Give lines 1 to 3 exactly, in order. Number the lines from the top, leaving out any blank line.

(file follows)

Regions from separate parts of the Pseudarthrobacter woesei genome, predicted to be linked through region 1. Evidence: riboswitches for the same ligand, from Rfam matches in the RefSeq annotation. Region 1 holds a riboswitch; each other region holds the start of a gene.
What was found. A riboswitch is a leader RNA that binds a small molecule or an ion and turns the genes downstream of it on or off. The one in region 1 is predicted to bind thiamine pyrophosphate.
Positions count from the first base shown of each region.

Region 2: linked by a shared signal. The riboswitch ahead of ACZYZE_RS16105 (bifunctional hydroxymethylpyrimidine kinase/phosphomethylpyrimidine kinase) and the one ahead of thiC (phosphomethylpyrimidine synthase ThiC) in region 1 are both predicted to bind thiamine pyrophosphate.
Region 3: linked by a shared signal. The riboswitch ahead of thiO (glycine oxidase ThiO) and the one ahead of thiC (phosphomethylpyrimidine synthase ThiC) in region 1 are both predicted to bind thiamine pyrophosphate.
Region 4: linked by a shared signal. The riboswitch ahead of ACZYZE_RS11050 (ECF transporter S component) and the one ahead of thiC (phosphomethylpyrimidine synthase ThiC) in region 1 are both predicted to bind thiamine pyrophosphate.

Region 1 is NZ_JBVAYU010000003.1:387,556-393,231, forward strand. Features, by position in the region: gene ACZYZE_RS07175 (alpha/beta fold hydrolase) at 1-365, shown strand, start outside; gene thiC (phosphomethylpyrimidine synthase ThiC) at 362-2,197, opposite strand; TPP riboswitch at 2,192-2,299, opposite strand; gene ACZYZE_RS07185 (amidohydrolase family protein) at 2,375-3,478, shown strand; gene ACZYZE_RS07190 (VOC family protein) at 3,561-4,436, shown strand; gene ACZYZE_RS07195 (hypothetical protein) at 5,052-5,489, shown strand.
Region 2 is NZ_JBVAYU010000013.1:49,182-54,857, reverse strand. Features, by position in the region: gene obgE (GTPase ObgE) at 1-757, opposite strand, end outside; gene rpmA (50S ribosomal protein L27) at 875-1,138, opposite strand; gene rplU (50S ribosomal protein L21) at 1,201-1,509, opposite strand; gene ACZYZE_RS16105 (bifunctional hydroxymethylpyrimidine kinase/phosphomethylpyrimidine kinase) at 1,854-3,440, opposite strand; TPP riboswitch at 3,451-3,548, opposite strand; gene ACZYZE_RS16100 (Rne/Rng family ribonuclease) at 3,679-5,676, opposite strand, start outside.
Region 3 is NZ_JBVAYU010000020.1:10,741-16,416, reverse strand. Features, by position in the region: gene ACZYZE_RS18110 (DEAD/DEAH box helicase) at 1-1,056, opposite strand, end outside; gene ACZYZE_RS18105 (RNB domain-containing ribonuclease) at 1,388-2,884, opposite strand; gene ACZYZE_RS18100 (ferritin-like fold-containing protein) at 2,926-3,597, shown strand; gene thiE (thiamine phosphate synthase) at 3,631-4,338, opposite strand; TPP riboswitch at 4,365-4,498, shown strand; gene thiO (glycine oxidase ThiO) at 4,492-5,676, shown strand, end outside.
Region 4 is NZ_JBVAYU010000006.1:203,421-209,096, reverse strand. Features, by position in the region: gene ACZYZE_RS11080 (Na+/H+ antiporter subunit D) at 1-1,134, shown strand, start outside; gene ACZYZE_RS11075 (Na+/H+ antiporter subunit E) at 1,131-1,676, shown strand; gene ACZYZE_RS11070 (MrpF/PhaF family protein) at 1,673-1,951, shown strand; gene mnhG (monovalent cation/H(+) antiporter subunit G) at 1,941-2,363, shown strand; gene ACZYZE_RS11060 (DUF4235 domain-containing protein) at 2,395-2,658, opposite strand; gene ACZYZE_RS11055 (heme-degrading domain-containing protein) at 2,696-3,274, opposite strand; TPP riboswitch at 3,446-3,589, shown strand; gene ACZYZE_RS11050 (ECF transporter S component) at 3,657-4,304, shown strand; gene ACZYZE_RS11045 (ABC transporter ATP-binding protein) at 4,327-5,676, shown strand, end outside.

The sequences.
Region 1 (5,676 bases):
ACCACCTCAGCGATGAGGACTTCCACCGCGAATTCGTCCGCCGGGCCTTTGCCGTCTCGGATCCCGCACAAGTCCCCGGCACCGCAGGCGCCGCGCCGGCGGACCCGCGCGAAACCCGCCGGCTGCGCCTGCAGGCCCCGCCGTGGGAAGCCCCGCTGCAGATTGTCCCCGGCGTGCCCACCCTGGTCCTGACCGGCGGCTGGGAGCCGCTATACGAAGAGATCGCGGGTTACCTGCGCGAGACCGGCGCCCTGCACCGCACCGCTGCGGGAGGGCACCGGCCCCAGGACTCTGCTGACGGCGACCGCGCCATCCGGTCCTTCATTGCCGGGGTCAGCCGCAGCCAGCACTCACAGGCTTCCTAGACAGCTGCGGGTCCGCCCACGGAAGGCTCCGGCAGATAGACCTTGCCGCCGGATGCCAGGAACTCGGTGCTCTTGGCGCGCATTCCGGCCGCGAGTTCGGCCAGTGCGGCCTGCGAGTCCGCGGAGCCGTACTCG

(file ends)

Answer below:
Regions from separate parts of the Pseudarthrobacter woesei genome, predicted to be linked through region 1. Evidence: riboswitches for the same ligand, from Rfam matches in the RefSeq annotation. Region 1 holds a riboswitch; each other region holds the start of a gene.
What was found. A riboswitch is a leader RNA that binds a small molecule or an ion and turns the genes downstream of it on or off. The one in region 1 is predicted to bind thiamine pyrophosphate.
Positions count from the first base shown of each region.